Protocol - Phonological Inventory
The “Sounds-in-Words” and “Sounds-in-Sentences” sections of the Goldman-Fristoe Test of Articulation, Third Edition (GFTA™-3), are interviewer-administered tests that measure the respondent's articulation of all-consonant and some vowel sounds of Standard American English. The interviewer shows pictures and provides verbal cues to elicit answers from the respondent that demonstrate the articulation of speech sounds.
The “Sounds-in-Words” and “Sounds-in-Sentences” sections are proprietary subtests of the Goldman-Fristoe Test of Articulation, Third Edition (GFTA™-3). Each subtest of the GFTA-3 is a part of the complete test and is not sold separately. For this assessment to be considered valid, the investigator should make sure that the respondent speaks English as a first language. Examiners should take care to take regional and cultural differences in the pronunciations of words into account and not unnecessarily mark these different pronunciations as errors.
Summary of the “Sounds-in-Words” Section of the Goldman-Fristoe Test of Articulation, Third Edition (GFTA™-3)
The “Sounds-in-Words” section of the Goldman-Fristoe Test of Articulation, Third Edition (GFTA™-3), uses pictures to elicit articulation of single words when the respondent is prompted by a visual and/or verbal cue. The “Sounds-in-Sentences” section is a sentence imitation task based on one story for younger children (ages 4:0 through 6:11) and a different one for ages 7:0 through 21:11. All consonants and the “r-colored” vowels are tested for accuracy, as quantified with a standard score. Other vowel errors can be observed but do not count toward the standard score.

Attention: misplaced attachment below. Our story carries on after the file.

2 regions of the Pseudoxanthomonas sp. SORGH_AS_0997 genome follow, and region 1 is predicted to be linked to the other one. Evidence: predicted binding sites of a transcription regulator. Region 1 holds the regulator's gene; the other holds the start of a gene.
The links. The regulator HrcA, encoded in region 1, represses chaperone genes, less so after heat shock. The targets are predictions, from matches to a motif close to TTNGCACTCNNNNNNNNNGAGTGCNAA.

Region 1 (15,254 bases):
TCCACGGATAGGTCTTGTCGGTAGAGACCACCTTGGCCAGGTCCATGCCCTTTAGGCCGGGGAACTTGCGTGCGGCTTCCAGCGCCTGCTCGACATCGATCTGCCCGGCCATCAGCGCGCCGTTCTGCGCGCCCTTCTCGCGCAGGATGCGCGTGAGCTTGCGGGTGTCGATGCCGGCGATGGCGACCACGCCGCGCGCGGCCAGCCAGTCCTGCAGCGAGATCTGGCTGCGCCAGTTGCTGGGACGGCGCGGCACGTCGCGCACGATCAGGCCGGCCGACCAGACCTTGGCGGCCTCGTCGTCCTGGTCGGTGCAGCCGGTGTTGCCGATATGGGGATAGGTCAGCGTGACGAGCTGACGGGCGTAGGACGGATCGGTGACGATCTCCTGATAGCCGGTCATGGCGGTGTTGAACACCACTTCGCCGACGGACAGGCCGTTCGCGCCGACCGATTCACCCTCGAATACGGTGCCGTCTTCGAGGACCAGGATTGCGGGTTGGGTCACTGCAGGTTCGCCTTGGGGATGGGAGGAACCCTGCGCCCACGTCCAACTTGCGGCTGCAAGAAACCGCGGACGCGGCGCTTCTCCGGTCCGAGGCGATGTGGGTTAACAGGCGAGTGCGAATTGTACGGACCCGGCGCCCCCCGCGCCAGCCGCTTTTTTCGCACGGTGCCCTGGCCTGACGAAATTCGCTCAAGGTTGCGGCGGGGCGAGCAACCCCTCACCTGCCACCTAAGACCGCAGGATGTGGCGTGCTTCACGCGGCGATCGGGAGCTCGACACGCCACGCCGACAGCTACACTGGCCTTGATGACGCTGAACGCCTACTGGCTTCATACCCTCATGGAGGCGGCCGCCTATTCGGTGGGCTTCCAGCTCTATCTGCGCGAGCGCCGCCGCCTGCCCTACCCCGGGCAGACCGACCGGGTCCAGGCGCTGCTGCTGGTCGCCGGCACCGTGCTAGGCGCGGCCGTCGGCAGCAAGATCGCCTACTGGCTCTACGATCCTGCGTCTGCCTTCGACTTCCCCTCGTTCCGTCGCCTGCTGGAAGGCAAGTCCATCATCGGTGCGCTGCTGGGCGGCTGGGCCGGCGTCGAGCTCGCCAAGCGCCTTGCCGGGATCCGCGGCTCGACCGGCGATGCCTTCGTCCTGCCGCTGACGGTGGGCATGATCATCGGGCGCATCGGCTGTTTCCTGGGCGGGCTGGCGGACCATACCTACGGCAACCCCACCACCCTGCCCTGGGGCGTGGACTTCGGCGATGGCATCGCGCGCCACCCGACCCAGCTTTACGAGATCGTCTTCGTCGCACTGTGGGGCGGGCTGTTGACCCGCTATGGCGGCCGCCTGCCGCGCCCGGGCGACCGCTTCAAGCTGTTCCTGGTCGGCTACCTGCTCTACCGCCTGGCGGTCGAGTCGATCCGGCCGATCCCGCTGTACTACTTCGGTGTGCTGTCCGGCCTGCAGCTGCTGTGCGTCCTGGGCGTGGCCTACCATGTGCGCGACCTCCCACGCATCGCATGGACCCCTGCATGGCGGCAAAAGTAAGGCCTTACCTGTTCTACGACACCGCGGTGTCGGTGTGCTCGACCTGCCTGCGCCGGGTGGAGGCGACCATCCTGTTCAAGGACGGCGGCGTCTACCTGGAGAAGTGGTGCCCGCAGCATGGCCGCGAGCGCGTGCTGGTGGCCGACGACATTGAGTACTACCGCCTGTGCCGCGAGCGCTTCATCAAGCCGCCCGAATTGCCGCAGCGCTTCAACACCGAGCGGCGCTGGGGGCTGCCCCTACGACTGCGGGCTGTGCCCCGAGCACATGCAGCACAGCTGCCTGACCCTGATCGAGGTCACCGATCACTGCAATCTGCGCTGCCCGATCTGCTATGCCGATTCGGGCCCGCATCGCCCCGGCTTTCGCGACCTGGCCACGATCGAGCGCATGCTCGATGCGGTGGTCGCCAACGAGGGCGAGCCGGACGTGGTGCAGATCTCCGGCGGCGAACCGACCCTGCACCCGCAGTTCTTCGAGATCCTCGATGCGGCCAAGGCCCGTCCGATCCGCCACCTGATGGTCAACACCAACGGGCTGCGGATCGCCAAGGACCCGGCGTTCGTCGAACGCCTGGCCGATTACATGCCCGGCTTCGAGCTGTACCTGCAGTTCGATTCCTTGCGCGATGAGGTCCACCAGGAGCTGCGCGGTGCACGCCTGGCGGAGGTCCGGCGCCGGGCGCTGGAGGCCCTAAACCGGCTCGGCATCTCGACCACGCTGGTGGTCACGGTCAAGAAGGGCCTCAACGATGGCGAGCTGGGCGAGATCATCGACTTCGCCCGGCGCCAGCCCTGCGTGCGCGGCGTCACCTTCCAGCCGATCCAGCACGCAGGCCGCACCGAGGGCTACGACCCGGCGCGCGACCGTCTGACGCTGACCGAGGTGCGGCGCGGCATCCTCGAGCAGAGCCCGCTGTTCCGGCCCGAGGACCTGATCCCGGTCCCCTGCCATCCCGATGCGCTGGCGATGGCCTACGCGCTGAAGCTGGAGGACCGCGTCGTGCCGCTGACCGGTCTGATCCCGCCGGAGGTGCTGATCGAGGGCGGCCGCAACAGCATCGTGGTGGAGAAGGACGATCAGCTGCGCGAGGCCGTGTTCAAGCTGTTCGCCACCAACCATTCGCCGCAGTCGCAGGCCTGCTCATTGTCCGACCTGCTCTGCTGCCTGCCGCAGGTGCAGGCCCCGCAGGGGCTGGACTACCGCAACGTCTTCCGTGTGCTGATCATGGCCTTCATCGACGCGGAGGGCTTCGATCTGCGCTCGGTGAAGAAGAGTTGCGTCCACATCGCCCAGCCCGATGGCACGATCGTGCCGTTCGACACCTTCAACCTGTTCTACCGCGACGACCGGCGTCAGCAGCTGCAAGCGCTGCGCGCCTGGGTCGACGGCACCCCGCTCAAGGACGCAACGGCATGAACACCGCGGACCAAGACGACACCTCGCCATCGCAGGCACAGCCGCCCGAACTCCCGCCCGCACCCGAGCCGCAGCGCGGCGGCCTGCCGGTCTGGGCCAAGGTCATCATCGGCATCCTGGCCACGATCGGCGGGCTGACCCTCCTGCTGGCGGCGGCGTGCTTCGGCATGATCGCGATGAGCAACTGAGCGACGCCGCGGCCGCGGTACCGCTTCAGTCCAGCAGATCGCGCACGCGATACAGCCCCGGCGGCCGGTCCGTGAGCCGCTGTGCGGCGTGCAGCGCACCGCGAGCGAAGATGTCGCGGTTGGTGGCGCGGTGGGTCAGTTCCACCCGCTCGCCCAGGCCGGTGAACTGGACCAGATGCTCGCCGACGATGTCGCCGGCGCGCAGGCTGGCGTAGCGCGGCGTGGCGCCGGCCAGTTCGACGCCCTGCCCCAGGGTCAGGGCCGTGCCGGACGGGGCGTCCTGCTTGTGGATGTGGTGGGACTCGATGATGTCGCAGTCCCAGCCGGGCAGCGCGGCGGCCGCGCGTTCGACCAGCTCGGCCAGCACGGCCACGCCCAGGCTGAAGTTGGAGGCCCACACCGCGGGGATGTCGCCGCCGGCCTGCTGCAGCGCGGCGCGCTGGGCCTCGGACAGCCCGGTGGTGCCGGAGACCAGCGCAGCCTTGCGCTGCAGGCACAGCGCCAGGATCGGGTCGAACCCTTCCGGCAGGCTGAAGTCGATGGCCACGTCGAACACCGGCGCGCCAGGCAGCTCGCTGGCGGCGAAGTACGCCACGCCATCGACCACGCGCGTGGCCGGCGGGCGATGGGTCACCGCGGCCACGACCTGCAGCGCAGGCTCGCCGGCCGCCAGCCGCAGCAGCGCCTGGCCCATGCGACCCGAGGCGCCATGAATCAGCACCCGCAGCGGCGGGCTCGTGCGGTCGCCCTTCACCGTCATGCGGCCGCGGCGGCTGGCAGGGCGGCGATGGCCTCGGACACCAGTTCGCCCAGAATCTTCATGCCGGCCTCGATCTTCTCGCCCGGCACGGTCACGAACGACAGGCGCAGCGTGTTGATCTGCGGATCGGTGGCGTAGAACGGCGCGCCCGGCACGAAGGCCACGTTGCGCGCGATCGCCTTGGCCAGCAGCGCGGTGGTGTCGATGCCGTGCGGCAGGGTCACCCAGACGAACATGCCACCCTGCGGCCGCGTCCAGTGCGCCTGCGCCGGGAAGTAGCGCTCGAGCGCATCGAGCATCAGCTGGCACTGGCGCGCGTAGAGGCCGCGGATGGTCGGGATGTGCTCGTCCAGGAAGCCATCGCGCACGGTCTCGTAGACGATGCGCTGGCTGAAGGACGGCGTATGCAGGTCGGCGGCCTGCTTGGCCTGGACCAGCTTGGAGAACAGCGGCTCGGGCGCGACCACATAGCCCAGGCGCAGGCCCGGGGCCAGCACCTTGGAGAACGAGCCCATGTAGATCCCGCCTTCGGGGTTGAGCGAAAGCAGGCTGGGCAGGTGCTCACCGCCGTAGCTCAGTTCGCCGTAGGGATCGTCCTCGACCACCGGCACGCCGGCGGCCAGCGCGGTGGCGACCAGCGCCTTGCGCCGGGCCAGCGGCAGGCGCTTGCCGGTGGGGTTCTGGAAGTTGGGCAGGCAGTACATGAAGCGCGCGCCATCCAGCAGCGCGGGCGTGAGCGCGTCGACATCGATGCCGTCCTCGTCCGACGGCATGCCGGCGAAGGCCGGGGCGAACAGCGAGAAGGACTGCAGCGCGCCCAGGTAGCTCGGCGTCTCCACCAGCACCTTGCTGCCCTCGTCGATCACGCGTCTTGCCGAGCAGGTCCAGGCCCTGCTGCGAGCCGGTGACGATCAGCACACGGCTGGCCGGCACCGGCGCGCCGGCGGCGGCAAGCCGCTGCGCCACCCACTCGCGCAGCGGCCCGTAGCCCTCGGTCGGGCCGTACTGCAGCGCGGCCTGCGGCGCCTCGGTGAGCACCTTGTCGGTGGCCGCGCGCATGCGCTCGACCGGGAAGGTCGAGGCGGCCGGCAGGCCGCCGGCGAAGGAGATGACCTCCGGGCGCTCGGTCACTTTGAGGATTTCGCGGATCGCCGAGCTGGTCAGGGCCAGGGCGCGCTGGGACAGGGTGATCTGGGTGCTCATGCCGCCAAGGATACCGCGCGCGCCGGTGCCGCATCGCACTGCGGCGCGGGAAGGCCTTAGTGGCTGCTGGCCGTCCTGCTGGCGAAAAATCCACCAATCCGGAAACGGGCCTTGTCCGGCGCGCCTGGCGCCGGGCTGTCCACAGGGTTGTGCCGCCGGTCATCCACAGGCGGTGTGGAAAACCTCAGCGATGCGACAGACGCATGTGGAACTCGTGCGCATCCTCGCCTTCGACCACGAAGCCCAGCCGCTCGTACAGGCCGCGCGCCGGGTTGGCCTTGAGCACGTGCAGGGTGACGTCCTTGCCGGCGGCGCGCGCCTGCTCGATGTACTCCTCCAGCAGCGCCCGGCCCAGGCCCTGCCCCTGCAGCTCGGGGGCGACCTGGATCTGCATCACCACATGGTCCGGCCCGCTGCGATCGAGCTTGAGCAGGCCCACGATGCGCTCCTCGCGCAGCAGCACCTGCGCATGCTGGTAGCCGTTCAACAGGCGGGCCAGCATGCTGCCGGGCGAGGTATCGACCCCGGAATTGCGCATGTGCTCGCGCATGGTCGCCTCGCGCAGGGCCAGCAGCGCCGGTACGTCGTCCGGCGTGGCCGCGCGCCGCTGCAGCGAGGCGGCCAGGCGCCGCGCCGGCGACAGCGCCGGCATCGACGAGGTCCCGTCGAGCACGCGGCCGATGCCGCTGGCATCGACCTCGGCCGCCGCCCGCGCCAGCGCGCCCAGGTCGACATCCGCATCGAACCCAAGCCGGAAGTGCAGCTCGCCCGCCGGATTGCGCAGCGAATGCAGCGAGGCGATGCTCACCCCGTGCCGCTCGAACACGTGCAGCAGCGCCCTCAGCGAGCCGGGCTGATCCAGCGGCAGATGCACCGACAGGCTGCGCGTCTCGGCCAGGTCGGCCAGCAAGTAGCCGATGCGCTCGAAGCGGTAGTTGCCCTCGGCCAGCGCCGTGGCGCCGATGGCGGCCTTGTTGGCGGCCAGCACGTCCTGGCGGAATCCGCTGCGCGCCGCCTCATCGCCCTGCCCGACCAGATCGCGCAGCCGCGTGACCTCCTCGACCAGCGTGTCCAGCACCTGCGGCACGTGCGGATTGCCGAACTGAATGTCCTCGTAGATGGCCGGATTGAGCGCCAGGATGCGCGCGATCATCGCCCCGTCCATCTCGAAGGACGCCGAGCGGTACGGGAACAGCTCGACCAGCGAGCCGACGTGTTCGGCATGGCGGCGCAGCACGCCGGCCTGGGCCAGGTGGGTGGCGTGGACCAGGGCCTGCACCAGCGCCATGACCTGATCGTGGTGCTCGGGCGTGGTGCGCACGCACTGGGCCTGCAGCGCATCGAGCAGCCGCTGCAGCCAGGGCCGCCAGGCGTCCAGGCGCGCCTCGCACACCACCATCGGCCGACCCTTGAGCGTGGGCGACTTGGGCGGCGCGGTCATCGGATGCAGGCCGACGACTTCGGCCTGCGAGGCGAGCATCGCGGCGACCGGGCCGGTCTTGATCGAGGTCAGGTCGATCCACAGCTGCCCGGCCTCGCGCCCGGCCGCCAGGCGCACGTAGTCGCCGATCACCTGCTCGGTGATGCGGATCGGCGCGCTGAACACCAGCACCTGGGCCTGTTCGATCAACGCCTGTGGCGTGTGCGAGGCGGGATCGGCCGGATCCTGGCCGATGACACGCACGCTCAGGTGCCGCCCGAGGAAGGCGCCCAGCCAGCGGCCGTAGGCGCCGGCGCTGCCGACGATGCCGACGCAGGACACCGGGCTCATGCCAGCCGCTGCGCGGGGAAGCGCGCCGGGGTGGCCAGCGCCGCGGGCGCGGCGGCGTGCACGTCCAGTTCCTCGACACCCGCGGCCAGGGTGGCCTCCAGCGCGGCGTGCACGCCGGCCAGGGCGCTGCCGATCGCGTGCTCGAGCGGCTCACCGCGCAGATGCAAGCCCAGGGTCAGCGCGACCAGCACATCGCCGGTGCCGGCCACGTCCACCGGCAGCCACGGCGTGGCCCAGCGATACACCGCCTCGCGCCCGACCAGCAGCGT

Scoring Instructions: For both subtests (“Sounds-in-Words,” “Sounds-in-Sentences”), a phoneme inventory is constructed. The phoneme tables contain fields for word-initial, word-medial, and word-final positions. Separately for each subtest, the raw number of sounds in error is converted into a standard score and percentile. Norms are available separately for males and females.
Note that this test is designed to measure articulation accuracy of consonants and the r-colored vowels. It does not adequately characterize signs of motor speech disorders such as apraxia of speech or dysarthria. If concerns regarding motor speech disorders arise after obtaining a low GFTA-3 score, follow-up testing can be done using a motor speech exam or specially developed standardized tests. When administering the GFTA-3, some hints of motor speech disorders can be observed and used toward follow-up testing. Indicators for dysarthria are the following speech sound errors: pronouncing a “t” or “d” sound more like “n” and a “p” or “b” sound more like “m.” This shows weakness or stiffness in the articulatory muscles, as the person is not able to build enough air pressure inside the mouth to produce the popping sound. Indicators for apraxia of speech include lots of vowel errors, inconsistent productions of the same word, a consonant inventory that is far too small given the person’s age, and consonant deletions or saying the “h” sound instead of a consonant.